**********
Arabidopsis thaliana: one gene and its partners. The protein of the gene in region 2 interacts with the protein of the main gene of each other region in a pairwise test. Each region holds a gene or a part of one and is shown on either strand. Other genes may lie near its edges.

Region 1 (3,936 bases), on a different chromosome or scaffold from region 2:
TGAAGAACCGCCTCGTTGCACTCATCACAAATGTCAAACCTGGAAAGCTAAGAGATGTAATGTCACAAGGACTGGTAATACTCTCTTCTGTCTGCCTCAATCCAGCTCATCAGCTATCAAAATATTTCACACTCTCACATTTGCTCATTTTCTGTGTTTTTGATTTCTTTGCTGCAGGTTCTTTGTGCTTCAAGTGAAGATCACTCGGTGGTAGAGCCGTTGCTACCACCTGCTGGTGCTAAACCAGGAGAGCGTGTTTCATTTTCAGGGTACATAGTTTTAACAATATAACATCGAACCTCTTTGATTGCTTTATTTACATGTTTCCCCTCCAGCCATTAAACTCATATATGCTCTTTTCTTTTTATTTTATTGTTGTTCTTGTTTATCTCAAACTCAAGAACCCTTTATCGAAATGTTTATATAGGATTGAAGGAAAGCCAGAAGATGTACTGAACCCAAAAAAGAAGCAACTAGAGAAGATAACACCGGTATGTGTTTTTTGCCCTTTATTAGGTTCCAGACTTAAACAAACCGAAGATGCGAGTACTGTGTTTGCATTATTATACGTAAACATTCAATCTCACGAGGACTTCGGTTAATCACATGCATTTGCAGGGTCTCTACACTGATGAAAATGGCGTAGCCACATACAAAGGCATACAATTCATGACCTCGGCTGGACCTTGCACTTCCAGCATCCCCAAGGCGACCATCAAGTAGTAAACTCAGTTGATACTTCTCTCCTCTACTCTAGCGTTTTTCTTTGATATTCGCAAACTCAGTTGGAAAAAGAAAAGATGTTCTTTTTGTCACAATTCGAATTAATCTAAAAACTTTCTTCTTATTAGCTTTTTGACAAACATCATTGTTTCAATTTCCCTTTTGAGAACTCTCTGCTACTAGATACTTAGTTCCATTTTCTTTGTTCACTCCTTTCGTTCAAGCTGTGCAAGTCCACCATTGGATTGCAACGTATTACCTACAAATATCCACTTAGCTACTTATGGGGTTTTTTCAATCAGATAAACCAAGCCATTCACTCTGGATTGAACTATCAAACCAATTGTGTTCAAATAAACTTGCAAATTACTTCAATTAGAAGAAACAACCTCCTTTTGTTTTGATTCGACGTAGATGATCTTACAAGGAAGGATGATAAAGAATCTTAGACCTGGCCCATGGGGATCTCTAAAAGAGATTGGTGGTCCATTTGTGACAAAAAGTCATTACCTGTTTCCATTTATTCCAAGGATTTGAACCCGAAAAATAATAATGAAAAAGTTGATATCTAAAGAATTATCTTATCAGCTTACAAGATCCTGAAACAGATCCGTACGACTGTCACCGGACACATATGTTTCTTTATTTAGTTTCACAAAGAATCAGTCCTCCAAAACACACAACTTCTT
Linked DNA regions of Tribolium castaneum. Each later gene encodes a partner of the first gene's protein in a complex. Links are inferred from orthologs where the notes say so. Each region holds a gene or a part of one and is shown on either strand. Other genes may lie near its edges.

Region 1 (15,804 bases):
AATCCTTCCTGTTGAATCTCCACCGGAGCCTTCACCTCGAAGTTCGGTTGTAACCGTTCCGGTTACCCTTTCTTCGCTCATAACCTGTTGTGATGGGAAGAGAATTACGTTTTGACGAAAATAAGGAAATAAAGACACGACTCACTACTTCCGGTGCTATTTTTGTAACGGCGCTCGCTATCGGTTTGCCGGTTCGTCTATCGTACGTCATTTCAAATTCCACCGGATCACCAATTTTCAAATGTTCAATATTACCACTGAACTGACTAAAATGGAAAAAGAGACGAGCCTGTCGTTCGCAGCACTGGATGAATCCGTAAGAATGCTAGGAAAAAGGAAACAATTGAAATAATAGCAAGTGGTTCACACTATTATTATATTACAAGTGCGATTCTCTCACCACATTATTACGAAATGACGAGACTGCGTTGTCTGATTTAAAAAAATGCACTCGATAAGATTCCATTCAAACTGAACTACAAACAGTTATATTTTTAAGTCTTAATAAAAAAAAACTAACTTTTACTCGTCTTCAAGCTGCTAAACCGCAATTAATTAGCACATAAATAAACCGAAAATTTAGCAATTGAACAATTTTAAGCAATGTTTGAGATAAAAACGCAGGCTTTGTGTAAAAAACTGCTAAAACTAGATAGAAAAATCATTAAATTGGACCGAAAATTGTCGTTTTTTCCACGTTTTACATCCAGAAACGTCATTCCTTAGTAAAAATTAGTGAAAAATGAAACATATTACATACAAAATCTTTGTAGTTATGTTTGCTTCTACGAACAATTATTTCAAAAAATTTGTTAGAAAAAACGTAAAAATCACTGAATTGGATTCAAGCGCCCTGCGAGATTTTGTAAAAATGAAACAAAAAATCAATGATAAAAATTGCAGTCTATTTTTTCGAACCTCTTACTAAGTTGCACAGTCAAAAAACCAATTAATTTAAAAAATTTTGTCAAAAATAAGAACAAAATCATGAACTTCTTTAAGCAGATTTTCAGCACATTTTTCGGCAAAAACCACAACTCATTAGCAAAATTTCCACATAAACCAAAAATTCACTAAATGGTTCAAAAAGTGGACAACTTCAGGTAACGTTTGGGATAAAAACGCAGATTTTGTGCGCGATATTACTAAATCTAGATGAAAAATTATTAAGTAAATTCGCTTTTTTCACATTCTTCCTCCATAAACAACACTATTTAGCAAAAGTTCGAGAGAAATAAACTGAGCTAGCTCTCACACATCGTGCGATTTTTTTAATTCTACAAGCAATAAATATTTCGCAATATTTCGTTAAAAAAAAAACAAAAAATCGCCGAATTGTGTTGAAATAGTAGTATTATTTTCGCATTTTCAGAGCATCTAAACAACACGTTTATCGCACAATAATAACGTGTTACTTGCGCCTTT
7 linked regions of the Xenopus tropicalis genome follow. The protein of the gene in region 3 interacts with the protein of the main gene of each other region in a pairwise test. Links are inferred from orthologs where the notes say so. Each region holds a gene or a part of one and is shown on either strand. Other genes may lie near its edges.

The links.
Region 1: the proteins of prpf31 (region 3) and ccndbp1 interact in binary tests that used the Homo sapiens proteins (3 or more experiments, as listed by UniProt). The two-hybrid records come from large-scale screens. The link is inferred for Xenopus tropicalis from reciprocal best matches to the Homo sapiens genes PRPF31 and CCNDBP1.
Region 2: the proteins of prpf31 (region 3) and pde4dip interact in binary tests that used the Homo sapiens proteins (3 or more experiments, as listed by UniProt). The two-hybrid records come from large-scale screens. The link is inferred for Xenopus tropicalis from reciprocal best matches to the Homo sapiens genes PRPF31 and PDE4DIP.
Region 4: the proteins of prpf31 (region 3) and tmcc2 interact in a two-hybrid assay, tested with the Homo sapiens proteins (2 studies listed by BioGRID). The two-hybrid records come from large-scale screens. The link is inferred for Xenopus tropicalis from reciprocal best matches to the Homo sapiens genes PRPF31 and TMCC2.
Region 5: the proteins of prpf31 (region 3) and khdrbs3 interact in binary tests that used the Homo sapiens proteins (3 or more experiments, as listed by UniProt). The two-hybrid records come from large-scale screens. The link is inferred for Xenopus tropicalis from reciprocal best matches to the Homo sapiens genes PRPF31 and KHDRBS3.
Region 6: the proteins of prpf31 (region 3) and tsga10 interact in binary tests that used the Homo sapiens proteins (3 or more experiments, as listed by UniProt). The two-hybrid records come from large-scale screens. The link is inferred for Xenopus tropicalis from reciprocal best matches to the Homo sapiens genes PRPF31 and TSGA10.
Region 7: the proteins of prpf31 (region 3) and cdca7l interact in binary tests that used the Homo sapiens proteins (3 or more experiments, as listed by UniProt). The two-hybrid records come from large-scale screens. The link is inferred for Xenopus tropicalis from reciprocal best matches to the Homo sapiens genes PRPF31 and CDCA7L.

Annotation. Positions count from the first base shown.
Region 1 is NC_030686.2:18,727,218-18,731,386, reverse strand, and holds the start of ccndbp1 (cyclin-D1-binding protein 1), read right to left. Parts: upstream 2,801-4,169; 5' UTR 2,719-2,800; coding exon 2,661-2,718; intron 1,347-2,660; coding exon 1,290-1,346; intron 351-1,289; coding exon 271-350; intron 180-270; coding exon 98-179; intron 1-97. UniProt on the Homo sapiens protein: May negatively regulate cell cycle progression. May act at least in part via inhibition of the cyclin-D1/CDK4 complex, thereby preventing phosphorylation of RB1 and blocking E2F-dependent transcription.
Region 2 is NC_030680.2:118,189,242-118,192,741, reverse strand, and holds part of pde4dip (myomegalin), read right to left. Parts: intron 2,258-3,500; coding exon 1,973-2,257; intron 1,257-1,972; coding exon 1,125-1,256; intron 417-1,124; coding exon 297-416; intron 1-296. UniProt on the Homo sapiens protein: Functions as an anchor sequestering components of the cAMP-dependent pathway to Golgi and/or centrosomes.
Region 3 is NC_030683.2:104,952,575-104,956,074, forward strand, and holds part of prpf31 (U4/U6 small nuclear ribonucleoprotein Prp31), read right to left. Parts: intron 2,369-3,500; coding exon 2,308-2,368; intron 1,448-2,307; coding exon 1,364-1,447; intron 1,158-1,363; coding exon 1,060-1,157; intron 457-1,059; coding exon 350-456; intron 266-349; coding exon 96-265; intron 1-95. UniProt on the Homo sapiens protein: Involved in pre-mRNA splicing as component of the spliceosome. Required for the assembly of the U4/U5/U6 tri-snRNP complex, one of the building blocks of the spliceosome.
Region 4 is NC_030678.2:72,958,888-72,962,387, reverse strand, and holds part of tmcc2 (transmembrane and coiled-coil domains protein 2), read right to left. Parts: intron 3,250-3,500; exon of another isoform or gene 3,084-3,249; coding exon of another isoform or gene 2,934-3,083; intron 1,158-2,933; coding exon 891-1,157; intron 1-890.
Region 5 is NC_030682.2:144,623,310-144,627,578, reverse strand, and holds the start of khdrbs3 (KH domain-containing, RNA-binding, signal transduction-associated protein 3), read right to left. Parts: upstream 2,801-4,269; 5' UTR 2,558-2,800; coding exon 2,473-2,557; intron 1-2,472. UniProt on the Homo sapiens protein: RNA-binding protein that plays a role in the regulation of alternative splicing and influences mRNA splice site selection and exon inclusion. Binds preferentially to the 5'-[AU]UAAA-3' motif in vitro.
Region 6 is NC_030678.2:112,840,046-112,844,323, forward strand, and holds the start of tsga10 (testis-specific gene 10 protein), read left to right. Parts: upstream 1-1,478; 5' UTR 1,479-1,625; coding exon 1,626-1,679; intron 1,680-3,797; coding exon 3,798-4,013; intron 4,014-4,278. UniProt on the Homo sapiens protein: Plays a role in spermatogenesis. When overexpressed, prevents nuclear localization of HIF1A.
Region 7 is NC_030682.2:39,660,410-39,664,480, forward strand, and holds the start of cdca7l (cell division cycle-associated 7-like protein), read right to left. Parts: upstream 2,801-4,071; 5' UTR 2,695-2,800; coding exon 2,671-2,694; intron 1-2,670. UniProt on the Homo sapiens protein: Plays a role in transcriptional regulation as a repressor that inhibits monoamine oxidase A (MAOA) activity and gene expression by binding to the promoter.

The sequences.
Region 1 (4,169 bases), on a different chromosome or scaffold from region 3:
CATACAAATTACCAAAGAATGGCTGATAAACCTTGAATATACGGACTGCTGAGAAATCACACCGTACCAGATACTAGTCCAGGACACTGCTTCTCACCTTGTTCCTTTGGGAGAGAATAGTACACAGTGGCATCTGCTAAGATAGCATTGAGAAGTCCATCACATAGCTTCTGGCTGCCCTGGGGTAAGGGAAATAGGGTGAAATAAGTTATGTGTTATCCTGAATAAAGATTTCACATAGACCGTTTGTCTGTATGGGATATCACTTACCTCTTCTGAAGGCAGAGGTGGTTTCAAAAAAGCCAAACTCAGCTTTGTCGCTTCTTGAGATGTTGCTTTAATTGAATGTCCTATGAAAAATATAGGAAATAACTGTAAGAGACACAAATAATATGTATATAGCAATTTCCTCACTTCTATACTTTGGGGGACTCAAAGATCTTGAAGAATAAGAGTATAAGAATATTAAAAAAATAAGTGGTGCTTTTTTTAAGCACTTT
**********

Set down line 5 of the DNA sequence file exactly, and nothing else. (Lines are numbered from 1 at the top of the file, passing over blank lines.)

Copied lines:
Region 1 (15,804 bases):